Since his days in the youth leagues, if Ryan Switzer is on the football field, his dad Michael is somewhere around holding a camera. That has never stopped — not when Ryan went from youth leagues to George Washington High, from GW to a record-setting career at the University of North Carolina or from UNC to the NFL.
Michael Switzer, a professional photographer and owner of Michael Switzer DesignWorks, has chronicled his son’s football career throughout. He’s the only pro photographer with a son in the NFL, a fact that caught the eye of NFL Films, which featured father and son in a short film broadcast on the NFL Network on Dec. 26 and can still be seen on the NFL Films YouTube page.
Michael Switzer said NFL Films approached him in June. The executive producer had searched on Google, saw a previous story about the two and thought it would be a great story for NFL Films. It’s a spotlight on what has been a labor of love for Michael Switzer, who wanted to make sure those memories would stay sharp for his son.
“Like a lot of things, I think you appreciate it more as time passes,” Michael Switzer said. “You couldn’t say I knew he was going to play in the NFL when he was 8. I just knew how much fun it was being a part of that whole progression. And then you get enthralled with everything that’s going and how cool the stories are. It’s such a cool opportunity.
“At the end of it, it’d be really sad to say, ‘Man, we really should have gotten photos of this,’ ” he added. “I never wanted to be in that position.”
He hasn’t been. Switzer watched and photographed Ryan win two Kennedy Awards in high school. He did the same as Ryan became the Tar Heels’ career leader in receptions and receiving yards and one of the most prolific punt returners in NCAA history. He was there with the camera for the avalanche of emotions that came with being a fourth-round pick of the Dallas Cowboys and followed him through his time with the Cowboys, Oakland Raiders and now the Pittsburgh Steelers.
If there has been anything Michael Switzer has needed to deal with during this journey, it has been balancing being a photographer with being a dad. Ryan has provided reels and reels of highlights for his dad to shoot. And, being Ryan’s dad, Michael Switzer’s first instinct is to celebrate his son’s triumphs. Yet he needs to switch gears in milliseconds. The last thing he wants is to miss immortalizing that triumph in a photograph.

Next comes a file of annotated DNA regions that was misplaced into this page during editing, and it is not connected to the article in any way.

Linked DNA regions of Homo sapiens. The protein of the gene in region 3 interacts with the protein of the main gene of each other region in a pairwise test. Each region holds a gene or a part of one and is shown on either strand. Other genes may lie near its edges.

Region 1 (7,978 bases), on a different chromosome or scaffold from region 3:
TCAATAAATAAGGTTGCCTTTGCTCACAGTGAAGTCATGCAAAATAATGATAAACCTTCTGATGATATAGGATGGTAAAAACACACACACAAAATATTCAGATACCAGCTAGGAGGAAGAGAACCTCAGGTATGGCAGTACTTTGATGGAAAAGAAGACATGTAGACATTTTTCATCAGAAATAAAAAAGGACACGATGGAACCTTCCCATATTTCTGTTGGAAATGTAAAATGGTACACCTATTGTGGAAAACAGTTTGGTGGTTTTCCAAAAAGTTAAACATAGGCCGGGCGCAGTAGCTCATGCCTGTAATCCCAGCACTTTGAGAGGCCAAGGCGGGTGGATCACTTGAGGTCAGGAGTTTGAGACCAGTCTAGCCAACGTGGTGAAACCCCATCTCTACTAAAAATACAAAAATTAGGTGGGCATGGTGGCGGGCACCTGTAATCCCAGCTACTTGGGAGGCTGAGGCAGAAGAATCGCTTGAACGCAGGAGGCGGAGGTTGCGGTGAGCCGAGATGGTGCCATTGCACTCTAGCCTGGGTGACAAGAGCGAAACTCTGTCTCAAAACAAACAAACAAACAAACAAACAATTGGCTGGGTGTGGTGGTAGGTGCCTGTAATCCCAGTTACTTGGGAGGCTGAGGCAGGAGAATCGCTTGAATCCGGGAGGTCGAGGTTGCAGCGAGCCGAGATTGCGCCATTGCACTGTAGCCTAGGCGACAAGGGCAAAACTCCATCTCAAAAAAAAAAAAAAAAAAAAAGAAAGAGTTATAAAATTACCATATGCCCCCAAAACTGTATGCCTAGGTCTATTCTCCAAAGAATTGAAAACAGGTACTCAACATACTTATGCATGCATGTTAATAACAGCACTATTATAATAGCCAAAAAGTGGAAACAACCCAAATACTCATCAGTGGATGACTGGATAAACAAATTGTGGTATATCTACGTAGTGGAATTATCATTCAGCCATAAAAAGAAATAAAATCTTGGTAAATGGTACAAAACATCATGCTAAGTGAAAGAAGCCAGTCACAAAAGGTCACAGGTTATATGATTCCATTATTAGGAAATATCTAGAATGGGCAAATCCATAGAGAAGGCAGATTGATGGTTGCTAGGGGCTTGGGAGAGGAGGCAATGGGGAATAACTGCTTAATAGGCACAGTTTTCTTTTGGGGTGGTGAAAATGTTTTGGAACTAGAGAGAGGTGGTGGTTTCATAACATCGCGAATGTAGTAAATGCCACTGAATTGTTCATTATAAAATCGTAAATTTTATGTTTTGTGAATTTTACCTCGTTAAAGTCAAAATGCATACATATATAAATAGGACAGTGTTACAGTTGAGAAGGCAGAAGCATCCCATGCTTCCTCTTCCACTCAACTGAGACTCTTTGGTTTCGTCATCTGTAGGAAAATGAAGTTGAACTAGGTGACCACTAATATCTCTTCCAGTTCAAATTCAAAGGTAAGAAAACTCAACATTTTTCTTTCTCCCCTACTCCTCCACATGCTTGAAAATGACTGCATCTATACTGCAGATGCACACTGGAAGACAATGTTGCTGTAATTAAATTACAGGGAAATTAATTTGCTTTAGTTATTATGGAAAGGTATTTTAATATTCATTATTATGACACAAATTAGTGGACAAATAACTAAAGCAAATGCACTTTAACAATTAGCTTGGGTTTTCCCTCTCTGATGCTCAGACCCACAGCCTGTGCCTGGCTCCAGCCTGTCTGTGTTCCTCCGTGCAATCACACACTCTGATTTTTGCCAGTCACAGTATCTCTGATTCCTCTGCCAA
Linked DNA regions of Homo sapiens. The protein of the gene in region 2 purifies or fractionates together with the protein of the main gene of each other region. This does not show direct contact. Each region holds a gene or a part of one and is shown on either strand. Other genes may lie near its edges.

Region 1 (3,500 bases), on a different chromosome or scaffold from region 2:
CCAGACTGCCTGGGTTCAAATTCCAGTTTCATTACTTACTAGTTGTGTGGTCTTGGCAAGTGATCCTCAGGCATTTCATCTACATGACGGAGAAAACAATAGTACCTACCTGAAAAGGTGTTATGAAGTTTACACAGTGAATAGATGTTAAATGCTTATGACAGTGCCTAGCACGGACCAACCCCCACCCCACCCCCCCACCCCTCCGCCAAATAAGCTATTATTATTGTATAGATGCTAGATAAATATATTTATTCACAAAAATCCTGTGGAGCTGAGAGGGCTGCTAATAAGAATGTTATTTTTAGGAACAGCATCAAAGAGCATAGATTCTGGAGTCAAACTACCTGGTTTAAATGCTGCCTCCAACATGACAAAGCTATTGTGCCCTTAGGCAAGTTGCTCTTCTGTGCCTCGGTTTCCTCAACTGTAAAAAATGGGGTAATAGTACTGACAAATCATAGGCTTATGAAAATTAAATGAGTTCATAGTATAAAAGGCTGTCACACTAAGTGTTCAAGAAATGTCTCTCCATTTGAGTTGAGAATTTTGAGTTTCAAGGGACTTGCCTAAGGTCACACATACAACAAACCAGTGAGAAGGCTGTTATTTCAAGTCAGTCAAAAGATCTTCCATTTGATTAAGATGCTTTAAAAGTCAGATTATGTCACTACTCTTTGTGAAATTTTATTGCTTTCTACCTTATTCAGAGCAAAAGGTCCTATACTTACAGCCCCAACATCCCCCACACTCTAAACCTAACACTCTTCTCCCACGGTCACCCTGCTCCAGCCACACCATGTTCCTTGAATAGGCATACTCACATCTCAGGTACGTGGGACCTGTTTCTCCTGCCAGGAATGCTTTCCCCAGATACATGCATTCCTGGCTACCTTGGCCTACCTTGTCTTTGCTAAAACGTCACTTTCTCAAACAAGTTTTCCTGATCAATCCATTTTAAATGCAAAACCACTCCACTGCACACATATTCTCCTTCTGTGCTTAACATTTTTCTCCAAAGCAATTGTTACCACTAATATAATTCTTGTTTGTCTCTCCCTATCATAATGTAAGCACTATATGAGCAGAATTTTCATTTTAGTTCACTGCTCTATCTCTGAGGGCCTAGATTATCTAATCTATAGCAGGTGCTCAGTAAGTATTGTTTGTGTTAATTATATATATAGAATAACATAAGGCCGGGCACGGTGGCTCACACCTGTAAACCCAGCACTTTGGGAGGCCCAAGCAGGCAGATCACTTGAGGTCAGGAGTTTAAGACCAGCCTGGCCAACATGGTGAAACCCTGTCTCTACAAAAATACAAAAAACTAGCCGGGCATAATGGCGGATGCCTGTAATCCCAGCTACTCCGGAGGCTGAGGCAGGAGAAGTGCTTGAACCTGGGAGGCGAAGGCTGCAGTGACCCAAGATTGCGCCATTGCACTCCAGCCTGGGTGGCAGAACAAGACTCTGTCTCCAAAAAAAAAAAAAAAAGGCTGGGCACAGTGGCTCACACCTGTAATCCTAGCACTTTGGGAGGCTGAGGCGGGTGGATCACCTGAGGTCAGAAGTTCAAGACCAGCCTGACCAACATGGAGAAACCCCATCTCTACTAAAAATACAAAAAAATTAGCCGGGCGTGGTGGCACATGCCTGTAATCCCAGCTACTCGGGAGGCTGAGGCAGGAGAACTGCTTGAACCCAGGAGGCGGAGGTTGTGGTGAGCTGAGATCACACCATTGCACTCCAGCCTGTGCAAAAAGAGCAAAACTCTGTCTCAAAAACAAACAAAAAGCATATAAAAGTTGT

More than any on-field highlight, Michael Switzer loves that he has been able to record Ryan’s emotions. Michael calls them “sportraits,” views of an athlete that go beyond any physical feat. One he mentioned in the NFL Films vignette came when Ryan was 10 and playing a youth-league game. Both his hands were on his hips, his helmet hanging from the fingers of his right hand and an intense look on his face.
Another came when he surprised Ryan in Washington D.C. He didn’t tell the then-Cowboy he had a photographer’s pass for the game, but he popped up in front of his son as the team took the field and captured a wide smile.
There are plenty of smiles in the photos Michael takes of Ryan — cutting up with teammates, talking with coaches or just throwing his head back and laughing. That’s what Michael has wanted to record most, the joy his son feels as he has traveled the path from the Kanawha Valley youth fields to the NFL.
“He really enjoys it,” Michael Switzer said. “He loves the camaraderie with the guys. He’s focused and he enjoys it, but he knows it’s a game and it’s something he’s wanted to do. I know he appreciates that.”